When Chris from Avedano's and Alexis from Soul Food Farm asked me to participate in a butchery demonstration and dinner with Riccardo on the farm, I leapt at the chance. I haven't been back to Italy in far too many years, so any time Dario or one of his butchers comes to town, I track them down so we can share a meal together. This time, I get to cook with Riccardo! Inspired by the traditional Italian sagra, or outdoor feast celebrating the season's bounty, we're throwing a Sagra del Maiale in honor of the glorious, versatile pig.

photo: peden+munk
Riccardo Ricci of Antica Macelleria Cecchini, joined by Chris Arentz of Avedano's and John Fink of The Whole Beast will perform a whole hog butchery demonstration and showcase several of Dario's most beloved recipes. Each guest will receive a handout describing the cuts and recipes to keep and take home. After the butchery and cooking demo, Riccardo and Chris will answer any questions that may have arisen.

As the sun sets, you'll be seated at farm tables and enjoy a family-style dinner featuring all of Dario's classic pork dishes, including tonno del Chianti, fresh garlic sausages, and of course arista in porchetta. Using produce from the farm and other nearby purveyors, I'll be doing what I love to do most--making piles and piles of salads and fresh summer vegetable dishes to pass around. I'm even trying to cajole one of my baker friends into making us some special loaves inspired by Tuscan flavors for the feast. We'll serve bright, acidic wines to keep things fresh, and when the sun gives way to stars and a waning moon we'll pass out platters of biscotti and vin santo brought over from Italy by Riccardo before sweetly bidding you goodnight.


WHO: Riccardo Ricci, Chris Arentz, John Fink, Alexis Koefoed & me
WHAT: La Sagra del Maiale: A Whole Hog Demonstration & Dinner at Soul Food Farm
WHERE: Soul Food Farm// 6046 Pleasants Valley Road// Vacaville, CA 95688
WHEN: Saturday, July 14th from 5-10pm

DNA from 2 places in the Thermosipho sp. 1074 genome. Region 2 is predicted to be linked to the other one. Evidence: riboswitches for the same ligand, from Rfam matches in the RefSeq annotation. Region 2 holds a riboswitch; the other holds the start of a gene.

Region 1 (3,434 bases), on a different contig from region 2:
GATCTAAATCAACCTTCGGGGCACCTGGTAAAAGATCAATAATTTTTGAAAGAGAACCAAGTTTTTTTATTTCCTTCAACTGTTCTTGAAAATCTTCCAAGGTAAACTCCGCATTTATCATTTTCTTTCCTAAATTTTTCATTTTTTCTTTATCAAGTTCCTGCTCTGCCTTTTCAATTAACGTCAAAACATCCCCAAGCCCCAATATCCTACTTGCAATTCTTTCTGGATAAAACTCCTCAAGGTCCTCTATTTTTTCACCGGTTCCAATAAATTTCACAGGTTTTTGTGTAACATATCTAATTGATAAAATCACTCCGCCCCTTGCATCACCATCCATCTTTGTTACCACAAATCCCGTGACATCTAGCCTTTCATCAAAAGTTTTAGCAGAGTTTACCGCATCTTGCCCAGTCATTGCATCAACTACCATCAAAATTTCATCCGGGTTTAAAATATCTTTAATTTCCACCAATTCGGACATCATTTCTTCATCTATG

WHY: To have endless, delicious fun with our friend visiting from Italy, and to share it with you!
HOW MUCH: $185 per person, includes butchery demonstration, recipe booklet, five-course family-style dinner, abundant wine (tax & gratuity included)
TO RESERVE: call or email Alexis at (707) 365-1798 or

Tickets will sell out as we are limiting this event to 30 people, so reserve soon!

la befana

La Befana, originally uploaded by organicc.

i forgot to write about the befana on january 6th. the befana is one of my favorite things about italy.

she's a fabulous old woman, not exactly a witch, who rides around on a broom and brings children presents on the day of the epiphany, which is january 6th. in italy, kids don't really get presents on christmas. instead, they leave out the biggest, most worn out socks they can find on the night of the 5th, along with a glass of wine and a plate with some delicious leftovers, and hope that she'll come fill them with candies, oranges and gifts (and not lumps of coal).

because she's extremely polite, she'll sweep your floor on her way out with your broom, too.

cheese, part 2

Cheese, originally uploaded by BrianEden.

i love flickr. i was searching through my photos for a shot of the baroni stand at mercato centrale in florence, where paola and alessandro baroni have curated their findings of the rarest, softest, freshest pecorini toscani. i couldn't find one of my own, but lo and behold, this lovely shot was just a couple of searches away. i'd recognize that handwriting anywhere.

you might be wondering why i am suddenly so concerned with cheese as to write two very long posts about it. well, i think about cheese a lot to begin with, but now that i have this ridiculous cast on my arm and it's suddenly fuh-reezing outside, only one long-sleeved garment i own has fatty sleeves big enough to go over my chubs arm--the sweatshirt i got at the old artisan cheese shop on california st. 6 years ago. it has a cute little mouse on it, and it says j'aime le fromage in curlicue cursive on the back. i never get to wear this sweatshirt, and now i can't wear anything else.